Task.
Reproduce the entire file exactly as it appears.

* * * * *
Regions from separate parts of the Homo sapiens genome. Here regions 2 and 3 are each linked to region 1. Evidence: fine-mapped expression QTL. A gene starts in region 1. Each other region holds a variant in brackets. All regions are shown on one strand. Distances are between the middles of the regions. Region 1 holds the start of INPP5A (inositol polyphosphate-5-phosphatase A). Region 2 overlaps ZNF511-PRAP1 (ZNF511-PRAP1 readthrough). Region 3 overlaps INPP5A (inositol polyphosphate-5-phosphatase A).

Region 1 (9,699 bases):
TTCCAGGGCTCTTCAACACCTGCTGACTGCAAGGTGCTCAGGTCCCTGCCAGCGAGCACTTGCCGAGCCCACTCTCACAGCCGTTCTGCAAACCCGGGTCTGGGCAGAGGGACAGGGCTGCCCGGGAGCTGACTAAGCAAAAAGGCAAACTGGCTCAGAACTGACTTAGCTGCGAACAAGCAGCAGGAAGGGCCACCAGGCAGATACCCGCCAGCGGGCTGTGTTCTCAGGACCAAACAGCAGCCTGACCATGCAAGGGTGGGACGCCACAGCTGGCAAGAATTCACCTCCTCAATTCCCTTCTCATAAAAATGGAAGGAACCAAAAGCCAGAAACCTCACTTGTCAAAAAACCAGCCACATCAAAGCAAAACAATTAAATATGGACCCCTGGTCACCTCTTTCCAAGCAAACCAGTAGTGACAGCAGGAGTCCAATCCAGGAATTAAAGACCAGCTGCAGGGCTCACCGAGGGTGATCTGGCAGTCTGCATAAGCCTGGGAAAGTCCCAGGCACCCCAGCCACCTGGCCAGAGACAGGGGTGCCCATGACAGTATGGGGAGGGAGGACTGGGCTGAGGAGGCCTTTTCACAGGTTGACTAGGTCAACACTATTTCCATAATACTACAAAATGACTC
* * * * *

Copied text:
Regions from separate parts of the Homo sapiens genome. Here regions 2 and 3 are each linked to region 1. Evidence: fine-mapped expression QTL. A gene starts in region 1. Each other region holds a variant in brackets. All regions are shown on one strand. Distances are between the middles of the regions. Region 1 holds the start of INPP5A (inositol polyphosphate-5-phosphatase A). Region 2 overlaps ZNF511-PRAP1 (ZNF511-PRAP1 readthrough). Region 3 overlaps INPP5A (inositol polyphosphate-5-phosphatase A).

Region 1 (9,699 bases):
TTCCAGGGCTCTTCAACACCTGCTGACTGCAAGGTGCTCAGGTCCCTGCCAGCGAGCACTTGCCGAGCCCACTCTCACAGCCGTTCTGCAAACCCGGGTCTGGGCAGAGGGACAGGGCTGCCCGGGAGCTGACTAAGCAAAAAGGCAAACTGGCTCAGAACTGACTTAGCTGCGAACAAGCAGCAGGAAGGGCCACCAGGCAGATACCCGCCAGCGGGCTGTGTTCTCAGGACCAAACAGCAGCCTGACCATGCAAGGGTGGGACGCCACAGCTGGCAAGAATTCACCTCCTCAATTCCCTTCTCATAAAAATGGAAGGAACCAAAAGCCAGAAACCTCACTTGTCAAAAAACCAGCCACATCAAAGCAAAACAATTAAATATGGACCCCTGGTCACCTCTTTCCAAGCAAACCAGTAGTGACAGCAGGAGTCCAATCCAGGAATTAAAGACCAGCTGCAGGGCTCACCGAGGGTGATCTGGCAGTCTGCATAAGCCTGGGAAAGTCCCAGGCACCCCAGCCACCTGGCCAGAGACAGGGGTGCCCATGACAGTATGGGGAGGGAGGACTGGGCTGAGGAGGCCTTTTCACAGGTTGACTAGGTCAACACTATTTCCATAATACTACAAAATGACTC